Palestinian citizens of Israel protesting the passage of the Jewish nation-state law. Tel Aviv, August 2018. (Photo: Reuters)

Institute for Middle East Understanding (IMEU), March 17, 2021

Basic facts & figures

  • There are 1.9 million Palestinian citizens of Israel (as of December 2019), comprising 21% of Israel’s population.
  • 83% of Palestinian citizens of Israel are Muslim, 9% are Christian, and 8% are Druze, according to Adalah: The Legal Center for Arab Minority Rights in Israel.
  • Most Palestinian citizens of Israel live in three areas: the Galilee in the north, the so-called “Little Triangle” in the center of the country, and the Negev desert (Naqab to Palestinians) in the south.
  • There are more than 60 Israeli laws that discriminate against Palestinian citizens of Israel.
  • There are 60,000 to 70,000 homes (as of 2020) belonging to Palestinian citizens of Israel that are threatened with destruction by the government because they were built without official permission, which is extremely difficult for them to obtain.

Who are Palestinian citizens of Israel?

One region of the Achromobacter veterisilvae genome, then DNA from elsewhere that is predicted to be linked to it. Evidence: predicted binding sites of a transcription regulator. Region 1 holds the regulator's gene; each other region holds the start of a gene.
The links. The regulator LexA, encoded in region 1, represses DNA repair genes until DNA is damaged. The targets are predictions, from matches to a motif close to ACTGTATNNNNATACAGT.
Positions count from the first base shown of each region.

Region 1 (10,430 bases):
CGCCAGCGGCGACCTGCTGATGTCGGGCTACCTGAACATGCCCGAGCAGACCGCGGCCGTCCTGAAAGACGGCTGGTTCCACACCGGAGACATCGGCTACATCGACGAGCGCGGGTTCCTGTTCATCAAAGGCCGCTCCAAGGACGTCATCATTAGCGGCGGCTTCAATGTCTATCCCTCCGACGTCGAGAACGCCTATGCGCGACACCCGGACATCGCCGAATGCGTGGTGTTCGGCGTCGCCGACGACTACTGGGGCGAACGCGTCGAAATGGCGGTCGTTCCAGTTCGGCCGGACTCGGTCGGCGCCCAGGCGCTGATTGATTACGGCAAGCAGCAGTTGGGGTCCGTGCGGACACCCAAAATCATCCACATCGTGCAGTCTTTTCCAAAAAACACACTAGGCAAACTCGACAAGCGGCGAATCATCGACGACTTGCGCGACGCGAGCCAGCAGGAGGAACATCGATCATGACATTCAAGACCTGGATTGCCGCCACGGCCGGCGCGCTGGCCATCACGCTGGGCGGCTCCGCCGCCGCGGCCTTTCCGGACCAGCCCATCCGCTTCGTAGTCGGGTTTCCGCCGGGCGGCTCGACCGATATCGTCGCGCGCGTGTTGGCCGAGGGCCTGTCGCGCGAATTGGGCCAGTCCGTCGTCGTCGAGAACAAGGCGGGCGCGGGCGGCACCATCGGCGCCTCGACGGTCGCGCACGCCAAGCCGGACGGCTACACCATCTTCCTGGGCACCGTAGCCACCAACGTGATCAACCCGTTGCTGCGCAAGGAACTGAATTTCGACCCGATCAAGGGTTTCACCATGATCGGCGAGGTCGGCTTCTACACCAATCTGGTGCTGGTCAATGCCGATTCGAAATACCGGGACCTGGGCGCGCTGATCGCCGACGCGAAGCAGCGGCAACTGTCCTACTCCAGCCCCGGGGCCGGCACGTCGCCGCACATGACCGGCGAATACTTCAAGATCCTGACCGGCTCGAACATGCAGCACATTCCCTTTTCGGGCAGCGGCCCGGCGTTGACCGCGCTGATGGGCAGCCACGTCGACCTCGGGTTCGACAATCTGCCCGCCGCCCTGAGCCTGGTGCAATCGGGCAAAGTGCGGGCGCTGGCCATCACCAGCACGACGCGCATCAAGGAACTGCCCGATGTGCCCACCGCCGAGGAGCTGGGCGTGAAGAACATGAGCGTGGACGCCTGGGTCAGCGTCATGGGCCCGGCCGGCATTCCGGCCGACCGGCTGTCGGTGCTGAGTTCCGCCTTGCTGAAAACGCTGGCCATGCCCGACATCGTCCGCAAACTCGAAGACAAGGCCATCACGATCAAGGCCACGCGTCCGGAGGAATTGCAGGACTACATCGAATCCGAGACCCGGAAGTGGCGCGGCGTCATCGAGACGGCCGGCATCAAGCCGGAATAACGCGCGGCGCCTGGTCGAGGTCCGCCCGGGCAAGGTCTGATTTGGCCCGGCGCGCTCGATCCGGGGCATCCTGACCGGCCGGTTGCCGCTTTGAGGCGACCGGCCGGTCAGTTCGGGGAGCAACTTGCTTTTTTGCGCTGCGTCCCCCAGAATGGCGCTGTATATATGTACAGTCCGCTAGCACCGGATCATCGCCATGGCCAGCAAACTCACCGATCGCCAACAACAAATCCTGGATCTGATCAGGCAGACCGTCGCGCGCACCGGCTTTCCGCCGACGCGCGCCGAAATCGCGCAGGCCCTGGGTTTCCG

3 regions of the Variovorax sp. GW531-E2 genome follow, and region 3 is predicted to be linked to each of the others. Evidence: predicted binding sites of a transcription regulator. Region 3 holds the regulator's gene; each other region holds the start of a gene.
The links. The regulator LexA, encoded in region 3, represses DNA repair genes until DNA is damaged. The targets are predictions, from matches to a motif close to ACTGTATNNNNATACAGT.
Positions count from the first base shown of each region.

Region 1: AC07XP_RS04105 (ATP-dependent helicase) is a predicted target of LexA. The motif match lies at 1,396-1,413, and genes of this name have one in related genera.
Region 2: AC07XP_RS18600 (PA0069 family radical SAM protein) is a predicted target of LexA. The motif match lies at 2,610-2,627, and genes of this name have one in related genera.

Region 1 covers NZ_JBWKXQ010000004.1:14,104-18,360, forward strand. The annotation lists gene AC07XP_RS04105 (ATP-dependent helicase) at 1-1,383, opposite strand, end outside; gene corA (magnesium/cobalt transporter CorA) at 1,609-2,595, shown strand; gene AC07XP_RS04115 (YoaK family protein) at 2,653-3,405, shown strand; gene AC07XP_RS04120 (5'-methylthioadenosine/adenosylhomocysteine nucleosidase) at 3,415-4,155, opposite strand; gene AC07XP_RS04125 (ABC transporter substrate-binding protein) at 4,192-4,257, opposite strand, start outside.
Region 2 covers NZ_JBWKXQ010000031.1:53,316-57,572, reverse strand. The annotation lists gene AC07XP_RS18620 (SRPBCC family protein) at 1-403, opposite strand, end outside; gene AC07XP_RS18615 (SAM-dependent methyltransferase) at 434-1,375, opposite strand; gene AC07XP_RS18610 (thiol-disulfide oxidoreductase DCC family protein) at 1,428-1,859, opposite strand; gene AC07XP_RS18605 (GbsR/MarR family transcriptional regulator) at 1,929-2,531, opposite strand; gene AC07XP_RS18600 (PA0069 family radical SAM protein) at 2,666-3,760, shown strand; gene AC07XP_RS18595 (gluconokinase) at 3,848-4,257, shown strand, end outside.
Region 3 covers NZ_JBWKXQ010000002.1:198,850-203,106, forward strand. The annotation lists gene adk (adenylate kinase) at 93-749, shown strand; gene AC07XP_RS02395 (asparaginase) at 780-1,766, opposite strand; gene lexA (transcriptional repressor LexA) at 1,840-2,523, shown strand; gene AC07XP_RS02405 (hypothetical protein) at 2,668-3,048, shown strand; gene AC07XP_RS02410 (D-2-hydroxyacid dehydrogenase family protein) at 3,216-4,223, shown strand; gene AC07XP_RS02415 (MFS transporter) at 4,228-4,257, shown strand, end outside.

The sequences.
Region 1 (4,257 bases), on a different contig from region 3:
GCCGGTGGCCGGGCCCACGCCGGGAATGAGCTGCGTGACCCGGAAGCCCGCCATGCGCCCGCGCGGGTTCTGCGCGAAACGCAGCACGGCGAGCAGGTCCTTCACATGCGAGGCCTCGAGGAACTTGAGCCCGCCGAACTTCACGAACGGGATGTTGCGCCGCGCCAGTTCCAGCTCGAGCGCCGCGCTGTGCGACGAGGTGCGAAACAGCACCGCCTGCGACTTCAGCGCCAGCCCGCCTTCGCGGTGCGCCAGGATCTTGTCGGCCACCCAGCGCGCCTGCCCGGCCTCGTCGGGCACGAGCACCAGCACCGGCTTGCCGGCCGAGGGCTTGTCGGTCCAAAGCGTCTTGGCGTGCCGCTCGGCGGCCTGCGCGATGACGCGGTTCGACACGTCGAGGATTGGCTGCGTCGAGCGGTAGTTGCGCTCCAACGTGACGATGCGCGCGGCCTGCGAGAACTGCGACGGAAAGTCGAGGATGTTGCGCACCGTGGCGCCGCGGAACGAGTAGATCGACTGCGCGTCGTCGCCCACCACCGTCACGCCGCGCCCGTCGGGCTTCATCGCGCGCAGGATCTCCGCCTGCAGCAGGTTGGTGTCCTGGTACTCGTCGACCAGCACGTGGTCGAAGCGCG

• In 1948, approximately 750,000 indigenous Palestinians were expelled from their homeland by Zionist militias and the new Israeli army during Israel’s establishment as a Jewish majority state. Approximately 150,000 Palestinians remained inside Israel’s borders following the armistice that ended the resulting war, many of them internally displaced and denied the right to return to their homes, most of which were destroyed by Israel.
  • Most Palestinians who survived the expulsions were granted Israeli citizenship but between 1949 and 1966 they were governed by repressive military rule, forced into segregated “ghettos,” had most of their land taken from them for the use of Jewish Israelis, and severe restrictions were imposed on their freedom of movement, speech, and ability to earn a living.